Article courtesy of Paul Rogers | March 18, 2015 | San Jose Mercury News | Shared as educational material
SACRAMENTO — Acknowledging that California’s water conservation efforts are falling short as the state descends into a fourth year of punishing drought, the administration of Gov. Jerry Brown on Tuesday imposed new mandatory water conservation rules that will affect millions of people — from how homeowners water their lawns to how restaurants and hotels serve their guests.
But enforcing the rules, which could carry fines of up to $500, will be left up to local cities, counties and water districts. And so far, very few have fined residents for wasting water.
The past three years have been the driest three years in California history dating back to the Gold Rush. On Tuesday, the Sierra snowpack was at 13 percent of its historic average, and many of the state’s largest reservoirs were far below normal. Meanwhile, 2014 was the hottest year in recorded history in California and around the globe.
In January 2014, the governor declared a statewide drought emergency and asked Californians to cut water use by 20 percent voluntarily. But the state’s urban and suburban residents have fallen short of that goal, cutting water use by only 9.7 percent from June to January, compared with the prior year.
- Ban all restaurants, bars and hotels from serving water unless customers ask for it.
Require all hotels and motels to provide signs in rooms telling guests that they have the option of choosing not to have towels and linens washed daily.
Ban Californians from watering lawns and landscaping with potable water within 48 hours after measurable rainfall.
Require cities, counties, water districts and private companies to limit lawn watering to two days a week if they aren’t already limiting lawn and landscape watering to a certain number of days a week. The rule applies to all 411 water providers with more than 3,000 customers in California, covering more than 95 percent of the state’s population. But there is a loophole: If water providers are already limiting days of the week, even if it is to three or more days, they can continue with those rules and not restrict watering to two days a week.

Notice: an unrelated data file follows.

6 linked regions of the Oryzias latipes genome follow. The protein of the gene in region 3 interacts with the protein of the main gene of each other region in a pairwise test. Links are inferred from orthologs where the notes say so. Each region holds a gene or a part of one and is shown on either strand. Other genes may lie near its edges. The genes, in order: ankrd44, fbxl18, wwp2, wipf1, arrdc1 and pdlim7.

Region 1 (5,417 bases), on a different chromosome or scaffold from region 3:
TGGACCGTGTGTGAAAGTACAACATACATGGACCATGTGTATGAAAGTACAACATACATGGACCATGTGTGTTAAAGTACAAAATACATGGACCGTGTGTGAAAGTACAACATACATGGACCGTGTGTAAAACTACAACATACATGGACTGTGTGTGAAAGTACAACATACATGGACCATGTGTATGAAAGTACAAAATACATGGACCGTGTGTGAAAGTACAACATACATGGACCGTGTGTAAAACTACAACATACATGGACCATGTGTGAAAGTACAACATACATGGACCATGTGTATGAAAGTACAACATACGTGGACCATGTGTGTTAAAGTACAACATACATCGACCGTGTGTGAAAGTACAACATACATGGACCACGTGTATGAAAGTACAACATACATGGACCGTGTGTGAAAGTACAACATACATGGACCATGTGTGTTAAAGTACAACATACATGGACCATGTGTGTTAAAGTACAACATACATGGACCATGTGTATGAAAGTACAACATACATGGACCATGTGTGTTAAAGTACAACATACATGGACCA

The statewide rules passed Tuesday also require water providers to promptly notify property owners when they discover leaks. And they mandate that water providers report every month to the state water board which days of the week they have limited watering and whether they are penalizing violators.
Many Bay Area restaurants already are limiting water to diners.
At Delicious Crepes Bistro in Santa Clara, which serves vegan fare and whose mission statement promises to be environmentally friendly, the staff says it’s already careful with wasting drinking water. When the drought became serious last year, the restaurant added a water-filled thermos on the counter and asked customers to serve themselves, with a sign on the wall saying “take only as much as you can drink.” The glasses next to it hold only 12 ounces, the bistro’s smallest glass.
“Originally, we poured water from a pitcher into bigger glasses,” said Hanna Mityashina, 28, the cafe’s manager. “We noticed when we reduced the size of the glasses, it reduces the consumption. We want to preserve water.”
Next door at Chef Ming’s, owner Diana Lee said serving water to customers is part of being a polite hostess. “When I go to a restaurant, I hope someone can give me water — cold water or hot tea,” she said. “Do you just say, ‘Are you ready to order?'”
Lee said she hopes the law is flexible enough that she can ask customers if they want water — and not just wait for customers to request it. Already, she said, when water is left on tables “I throw it on my plants because I feel so guilty.”
Two of her customers, Marilyn Keever and Barbara Fairburn, said waiting for a water request is a good idea.
But Keever joked that she has an even better one: “If you ask for water, you have to drink the whole thing, or you’ll be arrested, handcuffed and taken away.”